Ranney Letter #17

Lyman writes to Henry for the first time from Tahlequah, where he says he is “no longer under the protection of the laws of the United States.” He has been put in charge of Baker & Bishop’s store there, at a salary of $350 annually. Lyman also says he has “found” $350, so perhaps he was given a bonus to take the position.

Tahlequah was about thirty miles from the U.S. border, and was a town of about 400 people at this time. It was established in 1838, and became the capital of the Cherokee Nation the following year. Lyman describes the people and the Cherokee government, and mentions that two schools have been set up for Indian boys and girls. Although he says “some of the students are far advanced,” Lyman seems to consider it odd that they study Greek and Latin: “English and
dead languages, and no Indian language is taught at the school.”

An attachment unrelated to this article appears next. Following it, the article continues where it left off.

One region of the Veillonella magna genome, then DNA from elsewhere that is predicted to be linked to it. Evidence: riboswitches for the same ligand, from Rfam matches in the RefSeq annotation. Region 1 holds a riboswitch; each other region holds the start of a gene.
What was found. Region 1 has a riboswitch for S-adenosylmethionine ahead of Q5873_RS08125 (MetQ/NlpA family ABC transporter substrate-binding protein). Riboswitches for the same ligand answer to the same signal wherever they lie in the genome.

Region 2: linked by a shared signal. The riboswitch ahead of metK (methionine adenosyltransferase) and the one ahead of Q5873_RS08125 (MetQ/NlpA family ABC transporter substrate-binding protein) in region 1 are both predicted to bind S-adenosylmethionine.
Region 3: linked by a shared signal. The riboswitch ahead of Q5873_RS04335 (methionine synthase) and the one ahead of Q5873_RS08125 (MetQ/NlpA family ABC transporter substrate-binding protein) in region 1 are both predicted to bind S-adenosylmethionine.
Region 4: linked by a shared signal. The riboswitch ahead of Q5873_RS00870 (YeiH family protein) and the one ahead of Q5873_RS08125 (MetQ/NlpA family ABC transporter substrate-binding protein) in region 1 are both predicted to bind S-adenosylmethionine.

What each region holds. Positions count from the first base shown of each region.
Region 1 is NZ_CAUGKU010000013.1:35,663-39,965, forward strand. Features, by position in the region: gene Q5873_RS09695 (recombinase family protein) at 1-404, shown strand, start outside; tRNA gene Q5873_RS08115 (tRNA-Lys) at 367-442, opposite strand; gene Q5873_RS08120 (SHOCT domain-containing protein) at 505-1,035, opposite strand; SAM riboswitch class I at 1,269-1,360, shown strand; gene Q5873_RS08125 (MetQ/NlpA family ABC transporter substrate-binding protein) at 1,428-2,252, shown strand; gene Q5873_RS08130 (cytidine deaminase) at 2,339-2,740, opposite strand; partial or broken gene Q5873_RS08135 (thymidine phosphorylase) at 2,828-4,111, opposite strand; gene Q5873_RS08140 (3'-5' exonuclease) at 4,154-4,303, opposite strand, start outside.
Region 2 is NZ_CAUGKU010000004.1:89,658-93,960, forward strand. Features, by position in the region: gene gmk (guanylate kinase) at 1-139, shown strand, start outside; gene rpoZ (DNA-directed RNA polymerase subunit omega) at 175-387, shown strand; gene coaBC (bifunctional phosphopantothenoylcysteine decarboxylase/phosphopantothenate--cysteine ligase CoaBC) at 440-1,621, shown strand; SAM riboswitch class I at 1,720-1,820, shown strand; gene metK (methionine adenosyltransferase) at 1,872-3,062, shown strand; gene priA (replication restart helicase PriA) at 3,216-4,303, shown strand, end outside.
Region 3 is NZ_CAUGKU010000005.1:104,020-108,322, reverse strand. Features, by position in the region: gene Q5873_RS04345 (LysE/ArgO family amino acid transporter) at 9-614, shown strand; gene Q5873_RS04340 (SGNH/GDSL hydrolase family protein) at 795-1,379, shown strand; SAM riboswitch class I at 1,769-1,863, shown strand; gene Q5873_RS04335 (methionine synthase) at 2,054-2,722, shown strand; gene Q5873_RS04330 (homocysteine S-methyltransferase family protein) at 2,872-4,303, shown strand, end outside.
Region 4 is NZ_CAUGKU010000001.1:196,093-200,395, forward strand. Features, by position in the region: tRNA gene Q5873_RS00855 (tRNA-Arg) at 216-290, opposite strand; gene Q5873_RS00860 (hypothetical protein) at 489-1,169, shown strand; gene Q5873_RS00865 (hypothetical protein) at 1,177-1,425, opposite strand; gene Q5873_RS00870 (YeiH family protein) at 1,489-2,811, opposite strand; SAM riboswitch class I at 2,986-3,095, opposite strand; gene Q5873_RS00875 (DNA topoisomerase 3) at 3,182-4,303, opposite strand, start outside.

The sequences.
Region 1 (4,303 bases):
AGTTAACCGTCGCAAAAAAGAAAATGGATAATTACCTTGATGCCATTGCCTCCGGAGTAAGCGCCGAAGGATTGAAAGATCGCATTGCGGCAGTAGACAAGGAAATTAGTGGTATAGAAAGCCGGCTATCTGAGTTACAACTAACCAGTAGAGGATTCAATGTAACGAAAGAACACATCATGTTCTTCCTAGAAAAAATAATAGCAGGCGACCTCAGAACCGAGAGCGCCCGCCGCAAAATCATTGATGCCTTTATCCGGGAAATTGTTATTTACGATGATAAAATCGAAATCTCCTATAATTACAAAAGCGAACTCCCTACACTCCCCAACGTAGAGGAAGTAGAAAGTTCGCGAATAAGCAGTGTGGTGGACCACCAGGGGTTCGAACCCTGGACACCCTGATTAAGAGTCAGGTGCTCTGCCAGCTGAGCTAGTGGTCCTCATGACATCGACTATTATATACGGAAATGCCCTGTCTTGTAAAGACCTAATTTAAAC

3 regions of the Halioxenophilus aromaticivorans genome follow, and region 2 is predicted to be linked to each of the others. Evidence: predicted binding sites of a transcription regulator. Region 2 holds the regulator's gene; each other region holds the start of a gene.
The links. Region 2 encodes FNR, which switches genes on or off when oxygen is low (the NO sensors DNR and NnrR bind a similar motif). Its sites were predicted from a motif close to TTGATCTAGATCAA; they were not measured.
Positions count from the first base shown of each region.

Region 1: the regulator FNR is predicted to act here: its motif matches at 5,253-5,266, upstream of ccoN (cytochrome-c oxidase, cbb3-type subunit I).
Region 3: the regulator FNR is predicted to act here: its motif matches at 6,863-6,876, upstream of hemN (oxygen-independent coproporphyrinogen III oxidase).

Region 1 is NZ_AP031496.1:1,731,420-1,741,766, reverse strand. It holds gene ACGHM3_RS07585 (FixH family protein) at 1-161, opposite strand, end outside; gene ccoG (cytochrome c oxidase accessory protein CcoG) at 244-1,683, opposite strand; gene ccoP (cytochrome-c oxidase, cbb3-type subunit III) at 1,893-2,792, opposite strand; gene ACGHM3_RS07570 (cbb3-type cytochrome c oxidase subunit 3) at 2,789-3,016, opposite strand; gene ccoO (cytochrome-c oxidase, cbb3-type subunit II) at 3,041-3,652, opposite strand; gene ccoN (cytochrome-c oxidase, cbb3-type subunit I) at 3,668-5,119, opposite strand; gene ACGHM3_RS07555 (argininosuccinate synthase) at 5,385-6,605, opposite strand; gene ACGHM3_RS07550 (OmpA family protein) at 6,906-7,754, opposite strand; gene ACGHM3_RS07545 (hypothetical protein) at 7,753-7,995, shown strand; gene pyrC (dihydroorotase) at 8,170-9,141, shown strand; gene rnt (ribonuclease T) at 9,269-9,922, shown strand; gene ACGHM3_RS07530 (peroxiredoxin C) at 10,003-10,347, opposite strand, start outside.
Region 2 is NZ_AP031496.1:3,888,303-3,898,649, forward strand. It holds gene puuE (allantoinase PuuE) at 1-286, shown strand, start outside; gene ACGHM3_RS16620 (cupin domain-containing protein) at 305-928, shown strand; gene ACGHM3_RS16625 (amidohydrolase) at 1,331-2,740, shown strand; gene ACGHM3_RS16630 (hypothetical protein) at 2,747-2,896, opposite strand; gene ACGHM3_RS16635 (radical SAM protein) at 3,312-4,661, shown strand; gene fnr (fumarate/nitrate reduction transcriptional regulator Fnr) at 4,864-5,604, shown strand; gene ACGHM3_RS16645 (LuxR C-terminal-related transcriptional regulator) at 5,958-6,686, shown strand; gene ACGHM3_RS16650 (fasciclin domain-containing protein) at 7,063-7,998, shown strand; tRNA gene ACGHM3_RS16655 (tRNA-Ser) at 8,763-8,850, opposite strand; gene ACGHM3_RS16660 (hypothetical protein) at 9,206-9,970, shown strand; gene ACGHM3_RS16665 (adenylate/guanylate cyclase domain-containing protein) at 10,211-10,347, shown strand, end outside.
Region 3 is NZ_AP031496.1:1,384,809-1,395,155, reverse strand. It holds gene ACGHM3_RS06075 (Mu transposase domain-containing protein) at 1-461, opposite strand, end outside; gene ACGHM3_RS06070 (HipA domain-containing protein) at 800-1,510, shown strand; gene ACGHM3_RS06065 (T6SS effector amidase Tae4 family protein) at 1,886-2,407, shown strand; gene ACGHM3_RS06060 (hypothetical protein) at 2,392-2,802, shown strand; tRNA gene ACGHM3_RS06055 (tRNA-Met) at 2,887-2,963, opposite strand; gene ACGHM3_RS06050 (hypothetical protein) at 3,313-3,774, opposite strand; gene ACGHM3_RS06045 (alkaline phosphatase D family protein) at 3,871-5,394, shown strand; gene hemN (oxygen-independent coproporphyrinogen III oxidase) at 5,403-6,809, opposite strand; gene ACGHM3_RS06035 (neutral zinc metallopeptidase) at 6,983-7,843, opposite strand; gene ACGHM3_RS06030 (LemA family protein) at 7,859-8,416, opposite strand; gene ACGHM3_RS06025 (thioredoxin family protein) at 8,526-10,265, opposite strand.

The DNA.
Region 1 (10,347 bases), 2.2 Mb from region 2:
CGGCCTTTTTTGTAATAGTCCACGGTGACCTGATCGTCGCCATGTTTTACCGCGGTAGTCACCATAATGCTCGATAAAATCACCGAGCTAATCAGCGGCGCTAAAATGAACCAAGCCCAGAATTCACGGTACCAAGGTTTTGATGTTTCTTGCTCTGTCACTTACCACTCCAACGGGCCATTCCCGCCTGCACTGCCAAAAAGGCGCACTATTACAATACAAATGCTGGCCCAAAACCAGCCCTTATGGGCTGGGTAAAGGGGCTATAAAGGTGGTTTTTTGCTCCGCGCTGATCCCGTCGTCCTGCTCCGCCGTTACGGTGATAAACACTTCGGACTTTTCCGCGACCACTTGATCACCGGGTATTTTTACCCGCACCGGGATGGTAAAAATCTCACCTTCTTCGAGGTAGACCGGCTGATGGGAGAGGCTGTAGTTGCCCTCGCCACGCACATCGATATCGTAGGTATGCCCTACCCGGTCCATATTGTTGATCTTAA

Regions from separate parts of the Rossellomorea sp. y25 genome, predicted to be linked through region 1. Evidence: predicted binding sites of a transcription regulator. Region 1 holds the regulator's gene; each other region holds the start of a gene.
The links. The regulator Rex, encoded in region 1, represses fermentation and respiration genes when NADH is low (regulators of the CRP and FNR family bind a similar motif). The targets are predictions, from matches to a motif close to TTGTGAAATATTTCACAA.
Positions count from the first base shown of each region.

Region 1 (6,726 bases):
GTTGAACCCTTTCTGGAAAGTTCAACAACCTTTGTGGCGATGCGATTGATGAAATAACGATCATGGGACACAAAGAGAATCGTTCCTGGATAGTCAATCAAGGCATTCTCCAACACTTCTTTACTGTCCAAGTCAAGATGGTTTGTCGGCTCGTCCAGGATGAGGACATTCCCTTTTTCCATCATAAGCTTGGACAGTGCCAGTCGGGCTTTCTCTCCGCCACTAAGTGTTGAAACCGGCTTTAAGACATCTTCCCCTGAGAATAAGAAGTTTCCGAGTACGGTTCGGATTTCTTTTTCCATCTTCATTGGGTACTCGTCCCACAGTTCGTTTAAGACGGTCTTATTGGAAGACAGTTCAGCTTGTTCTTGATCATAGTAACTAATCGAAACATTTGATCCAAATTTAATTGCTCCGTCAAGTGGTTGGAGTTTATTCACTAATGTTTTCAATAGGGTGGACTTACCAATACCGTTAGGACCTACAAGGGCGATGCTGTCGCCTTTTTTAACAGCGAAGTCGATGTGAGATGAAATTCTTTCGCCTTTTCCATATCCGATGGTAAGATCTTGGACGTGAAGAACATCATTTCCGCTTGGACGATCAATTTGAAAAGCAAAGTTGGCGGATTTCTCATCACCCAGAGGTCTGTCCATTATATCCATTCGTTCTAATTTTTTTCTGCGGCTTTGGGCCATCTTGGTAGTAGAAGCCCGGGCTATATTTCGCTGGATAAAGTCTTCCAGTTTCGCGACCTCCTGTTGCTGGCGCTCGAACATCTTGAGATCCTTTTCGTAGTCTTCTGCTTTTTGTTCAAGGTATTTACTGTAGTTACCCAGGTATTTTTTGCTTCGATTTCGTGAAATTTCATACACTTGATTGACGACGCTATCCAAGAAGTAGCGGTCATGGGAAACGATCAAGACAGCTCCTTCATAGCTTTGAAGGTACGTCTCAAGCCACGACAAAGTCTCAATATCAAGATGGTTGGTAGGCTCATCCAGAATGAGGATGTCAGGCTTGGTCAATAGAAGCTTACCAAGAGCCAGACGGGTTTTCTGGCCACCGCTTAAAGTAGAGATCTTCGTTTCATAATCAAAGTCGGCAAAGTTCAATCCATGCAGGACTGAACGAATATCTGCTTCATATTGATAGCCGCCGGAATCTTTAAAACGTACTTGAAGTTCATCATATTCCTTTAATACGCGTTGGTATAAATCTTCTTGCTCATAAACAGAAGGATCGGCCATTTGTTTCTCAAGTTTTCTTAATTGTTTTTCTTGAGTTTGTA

My Transcription:

Tahlequah Cherokee Nation Oct 28 /51
Dear Brother,

You may be somewhat surprised to be hailed from this quarter of the globe. I am no longer under the protection of the laws of the United States as I do not remain within their limits. My employers Messrs Baker & Bishop have established a store at this place and wanted me to take charge of it, to which I accepted. This city is situated in the C. N. about 30 miles from the line of the States. It is regularly built with a square in the center. Population of about 400 persons out of which number but about
twenty entirely white. And some of them have Indian wives. But the Indians around here nearly all civilized. The greater part can talk English. They are greatly amalgamated, you can scarcely find a full blood. Some half and some as white as anybody.

The Nation built two fine seminaries of learning, one for the males and one for the females. Cost about ninety thousand dollars. One is about one mile and the other about three miles from this place. Some of the students are far advanced, studying in the